The Canadian Centre for Abuse Awareness also called on the Senate to move the bill quickly through the upper chamber. It stated, “It is essential to ongoing public safety and the maintenance of continued citizen confidence in the Canadian criminal justice system that this legislation be quickly passed”.

Despite the support of these organizations, the Liberal Premier of Ontario and ordinary Canadians, the official opposition leader's weak leadership continues while his Liberal senators stall and delay.

Member for Vancouver Kingsway
Statements By Members

2:10 p.m.

NDP

Peter Julian Burnaby—New Westminster, BC

Mr. Speaker, a little over two years ago a then Liberal candidate said:

If they get elected, they are going to begin a massive review of programs and a massive set of cuts to government programs....I'm going to be [the Prime Minister's] worst enemy.

However, two years ago today, the former Liberal MP for Vancouver Kingsway betrayed his constituents and Canadians by becoming a non-elected Conservative MP. It was only the beginning of a long career of broken promises.

As the minister of trade betrayals, he signed a softwood lumber sellout that rewarded U.S. producers with $1 billion in the proceeds of trade crime so far and cost over 10,000 lost jobs here. He has pursued a sellout with South Korea that guts the Canadian auto industry. He was out-negotiated by the tiny state of Liechtenstein and sold out Canada's shipbuilding industry to EFTA. He is selling out Canadian values of justice and human rights by pushing an agreement with Colombia, with the worst human rights record in the western hemisphere.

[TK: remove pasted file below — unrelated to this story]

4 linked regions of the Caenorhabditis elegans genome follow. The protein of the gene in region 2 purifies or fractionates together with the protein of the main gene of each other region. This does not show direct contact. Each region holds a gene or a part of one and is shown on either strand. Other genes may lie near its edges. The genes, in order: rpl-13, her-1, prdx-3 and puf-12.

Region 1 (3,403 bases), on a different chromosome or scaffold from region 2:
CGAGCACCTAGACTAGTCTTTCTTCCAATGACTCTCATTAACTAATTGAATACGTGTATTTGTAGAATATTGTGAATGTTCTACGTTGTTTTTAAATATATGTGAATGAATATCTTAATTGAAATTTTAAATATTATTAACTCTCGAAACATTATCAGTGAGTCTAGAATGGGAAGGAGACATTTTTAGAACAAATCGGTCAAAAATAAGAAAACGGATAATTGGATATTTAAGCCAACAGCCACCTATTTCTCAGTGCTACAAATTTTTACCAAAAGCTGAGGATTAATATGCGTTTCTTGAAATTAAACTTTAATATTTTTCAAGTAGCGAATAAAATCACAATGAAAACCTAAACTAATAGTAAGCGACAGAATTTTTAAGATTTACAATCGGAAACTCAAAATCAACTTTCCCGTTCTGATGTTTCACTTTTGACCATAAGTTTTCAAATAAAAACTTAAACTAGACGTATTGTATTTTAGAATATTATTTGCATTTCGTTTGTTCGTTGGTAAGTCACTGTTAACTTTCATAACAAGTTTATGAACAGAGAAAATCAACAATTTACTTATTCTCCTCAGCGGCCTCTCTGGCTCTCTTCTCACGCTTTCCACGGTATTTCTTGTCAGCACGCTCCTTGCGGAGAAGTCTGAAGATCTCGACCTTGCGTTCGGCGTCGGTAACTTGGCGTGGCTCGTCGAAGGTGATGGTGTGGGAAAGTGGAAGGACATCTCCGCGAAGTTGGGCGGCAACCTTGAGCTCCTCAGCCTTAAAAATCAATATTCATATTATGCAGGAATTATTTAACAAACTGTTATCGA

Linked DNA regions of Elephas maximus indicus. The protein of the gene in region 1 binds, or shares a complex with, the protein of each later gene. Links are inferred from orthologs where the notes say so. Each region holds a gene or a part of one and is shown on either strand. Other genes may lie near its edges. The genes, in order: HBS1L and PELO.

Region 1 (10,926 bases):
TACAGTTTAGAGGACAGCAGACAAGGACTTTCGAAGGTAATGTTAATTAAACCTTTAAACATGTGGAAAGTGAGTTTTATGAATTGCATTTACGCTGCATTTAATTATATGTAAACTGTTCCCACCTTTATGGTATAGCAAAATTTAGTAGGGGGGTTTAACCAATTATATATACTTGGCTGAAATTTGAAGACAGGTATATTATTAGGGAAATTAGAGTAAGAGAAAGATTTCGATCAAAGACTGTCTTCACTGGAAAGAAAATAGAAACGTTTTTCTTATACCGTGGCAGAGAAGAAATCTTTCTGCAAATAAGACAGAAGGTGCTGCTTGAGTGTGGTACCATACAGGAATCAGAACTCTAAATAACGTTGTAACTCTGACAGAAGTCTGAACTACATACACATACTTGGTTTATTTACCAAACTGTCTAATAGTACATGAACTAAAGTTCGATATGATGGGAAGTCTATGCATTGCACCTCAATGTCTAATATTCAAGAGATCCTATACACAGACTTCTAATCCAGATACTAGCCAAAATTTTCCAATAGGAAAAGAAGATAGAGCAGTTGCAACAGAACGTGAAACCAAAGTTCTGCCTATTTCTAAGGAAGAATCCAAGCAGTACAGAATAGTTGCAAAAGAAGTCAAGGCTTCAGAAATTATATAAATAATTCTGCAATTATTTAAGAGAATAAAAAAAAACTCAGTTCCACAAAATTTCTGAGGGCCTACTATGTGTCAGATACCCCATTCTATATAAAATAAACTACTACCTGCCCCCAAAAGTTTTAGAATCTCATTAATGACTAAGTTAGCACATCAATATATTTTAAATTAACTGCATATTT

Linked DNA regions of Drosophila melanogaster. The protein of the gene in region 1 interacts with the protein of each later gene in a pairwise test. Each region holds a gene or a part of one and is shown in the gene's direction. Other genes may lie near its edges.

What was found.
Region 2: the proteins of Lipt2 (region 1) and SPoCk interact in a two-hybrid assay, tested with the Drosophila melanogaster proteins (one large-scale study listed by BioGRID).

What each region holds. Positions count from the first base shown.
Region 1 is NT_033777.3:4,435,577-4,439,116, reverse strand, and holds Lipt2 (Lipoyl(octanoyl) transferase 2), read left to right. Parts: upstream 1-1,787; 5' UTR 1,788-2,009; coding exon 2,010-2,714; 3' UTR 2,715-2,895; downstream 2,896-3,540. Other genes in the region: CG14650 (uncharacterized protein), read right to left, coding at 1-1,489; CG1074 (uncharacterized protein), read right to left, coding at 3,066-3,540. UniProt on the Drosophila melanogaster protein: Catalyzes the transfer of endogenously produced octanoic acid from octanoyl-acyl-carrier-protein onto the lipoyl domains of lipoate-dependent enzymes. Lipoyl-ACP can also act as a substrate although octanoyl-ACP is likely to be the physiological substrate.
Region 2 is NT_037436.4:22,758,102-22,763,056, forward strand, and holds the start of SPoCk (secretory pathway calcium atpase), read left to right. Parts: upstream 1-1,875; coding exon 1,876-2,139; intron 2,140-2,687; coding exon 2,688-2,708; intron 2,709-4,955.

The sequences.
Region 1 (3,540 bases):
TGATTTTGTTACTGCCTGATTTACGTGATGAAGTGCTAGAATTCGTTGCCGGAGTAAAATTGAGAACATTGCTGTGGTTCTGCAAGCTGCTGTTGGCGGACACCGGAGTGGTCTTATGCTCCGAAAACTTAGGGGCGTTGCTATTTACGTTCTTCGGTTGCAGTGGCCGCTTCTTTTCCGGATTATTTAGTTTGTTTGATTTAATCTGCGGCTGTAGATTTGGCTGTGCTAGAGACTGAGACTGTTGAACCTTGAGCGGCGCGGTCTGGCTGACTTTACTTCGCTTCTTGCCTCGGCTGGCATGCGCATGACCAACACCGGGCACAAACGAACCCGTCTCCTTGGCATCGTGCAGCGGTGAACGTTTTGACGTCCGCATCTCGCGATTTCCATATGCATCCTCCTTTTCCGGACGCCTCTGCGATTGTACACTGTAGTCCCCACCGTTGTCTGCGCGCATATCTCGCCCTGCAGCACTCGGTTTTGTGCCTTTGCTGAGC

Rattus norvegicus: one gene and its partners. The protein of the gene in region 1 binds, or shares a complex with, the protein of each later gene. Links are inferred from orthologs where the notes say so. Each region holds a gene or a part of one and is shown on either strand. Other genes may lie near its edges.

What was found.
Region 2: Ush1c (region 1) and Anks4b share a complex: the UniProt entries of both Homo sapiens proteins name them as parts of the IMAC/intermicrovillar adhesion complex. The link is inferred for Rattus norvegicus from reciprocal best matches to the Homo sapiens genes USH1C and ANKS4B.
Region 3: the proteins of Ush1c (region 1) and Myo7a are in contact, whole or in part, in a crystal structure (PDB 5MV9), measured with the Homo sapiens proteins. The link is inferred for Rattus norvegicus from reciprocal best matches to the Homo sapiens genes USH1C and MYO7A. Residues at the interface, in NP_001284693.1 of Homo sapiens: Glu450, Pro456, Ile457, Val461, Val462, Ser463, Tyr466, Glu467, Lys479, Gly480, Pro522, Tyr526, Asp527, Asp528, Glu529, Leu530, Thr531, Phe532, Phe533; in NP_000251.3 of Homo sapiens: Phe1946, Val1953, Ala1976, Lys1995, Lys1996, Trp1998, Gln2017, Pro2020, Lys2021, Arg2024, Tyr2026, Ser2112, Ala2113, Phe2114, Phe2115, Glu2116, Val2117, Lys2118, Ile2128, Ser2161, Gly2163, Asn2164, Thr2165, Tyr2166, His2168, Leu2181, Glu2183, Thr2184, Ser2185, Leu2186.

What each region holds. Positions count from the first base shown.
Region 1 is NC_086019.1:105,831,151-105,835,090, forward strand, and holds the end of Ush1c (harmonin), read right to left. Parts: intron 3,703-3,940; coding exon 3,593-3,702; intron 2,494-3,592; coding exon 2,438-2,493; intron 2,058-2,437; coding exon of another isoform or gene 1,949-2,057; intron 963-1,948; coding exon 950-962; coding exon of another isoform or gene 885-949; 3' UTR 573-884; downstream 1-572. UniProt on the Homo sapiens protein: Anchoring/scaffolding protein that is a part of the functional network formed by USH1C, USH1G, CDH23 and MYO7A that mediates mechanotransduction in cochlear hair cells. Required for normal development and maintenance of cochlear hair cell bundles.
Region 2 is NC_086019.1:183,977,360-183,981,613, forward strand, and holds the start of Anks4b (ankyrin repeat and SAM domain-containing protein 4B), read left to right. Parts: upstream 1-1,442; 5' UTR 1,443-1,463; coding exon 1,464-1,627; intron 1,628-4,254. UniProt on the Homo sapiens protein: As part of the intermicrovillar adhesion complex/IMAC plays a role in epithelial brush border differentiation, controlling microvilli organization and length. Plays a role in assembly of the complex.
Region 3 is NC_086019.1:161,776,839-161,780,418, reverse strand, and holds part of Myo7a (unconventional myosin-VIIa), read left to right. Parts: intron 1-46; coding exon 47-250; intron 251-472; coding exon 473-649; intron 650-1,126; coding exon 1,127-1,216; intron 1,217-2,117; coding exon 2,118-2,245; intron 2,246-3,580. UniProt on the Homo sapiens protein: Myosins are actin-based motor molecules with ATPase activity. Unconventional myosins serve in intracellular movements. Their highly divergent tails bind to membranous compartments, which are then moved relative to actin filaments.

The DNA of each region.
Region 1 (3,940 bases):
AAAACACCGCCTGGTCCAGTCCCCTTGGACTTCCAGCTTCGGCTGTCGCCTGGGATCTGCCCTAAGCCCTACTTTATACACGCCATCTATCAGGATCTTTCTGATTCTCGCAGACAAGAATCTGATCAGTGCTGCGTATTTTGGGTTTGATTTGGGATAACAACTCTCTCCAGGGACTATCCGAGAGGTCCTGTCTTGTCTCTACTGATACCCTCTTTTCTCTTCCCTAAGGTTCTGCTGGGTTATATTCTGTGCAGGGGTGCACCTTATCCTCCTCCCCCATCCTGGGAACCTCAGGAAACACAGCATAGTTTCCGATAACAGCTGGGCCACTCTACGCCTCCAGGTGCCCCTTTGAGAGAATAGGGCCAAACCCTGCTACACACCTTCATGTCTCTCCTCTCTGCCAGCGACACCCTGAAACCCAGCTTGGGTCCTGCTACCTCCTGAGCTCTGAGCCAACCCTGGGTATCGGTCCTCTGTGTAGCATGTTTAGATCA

Betrayals, sellout, he sure is consistent. What a shame.

The Conservative Government
Statements By Members

2:15 p.m.

Liberal

Pablo Rodriguez Honoré-Mercier, QC

Mr. Speaker, this is a pretty dismal second anniversary, I would say, for the Conservative government. For a party that ran on a platform of accountability and trustworthiness, it has a long record of broken promises and missed opportunities.

This government had promised to respect official languages, something that is at the heart of our identity. Since taking office, however, the Conservatives have launched attack upon attack on bilingualism. They have cancelled the court challenges program and weakened bilingualism both on military bases and in the armed forces in general.

The Conservatives had promised to maintain the level of funding for the Canada Council once elected, but we soon found out that culture matters little to this government, which quickly cut the budgets of museums, assistance programs and international initiatives.

When it comes to defending the fundamental elements of our culture, which define our distinct identity, the Conservatives have not hesitated to renege on their promises. And that is something the Canadian people will remember.

Seniors
Statements By Members

2:15 p.m.

Bloc

Raymond Gravel Repentigny, QC

Mr. Speaker, over the past ten years, the various governments in office have put a total of $95 billion toward the debt, without prior debate in the House. Yet, over the years, in excess of $3 billion has been siphoned away from seniors. Even more despicable is the fact that the member who, when he was in opposition, was a strong and very vocal advocate for seniors, is now turning a deaf ear and is not doing anything to help those seniors who have glaring needs. The Bloc Québécois is asking the government to fully repay the seniors who were adversely affected by the poor management of the guaranteed income supplement program.

The poorest of our seniors are truly doing an incredible feat by surviving on what little money the government is giving them. It is terribly ungracious on the government's part to announce billions in surpluses, while leaving the needy to choose between getting adequate food and adequate clothing.

Seniors will remember that, and the Bloc Québécois will make sure they do.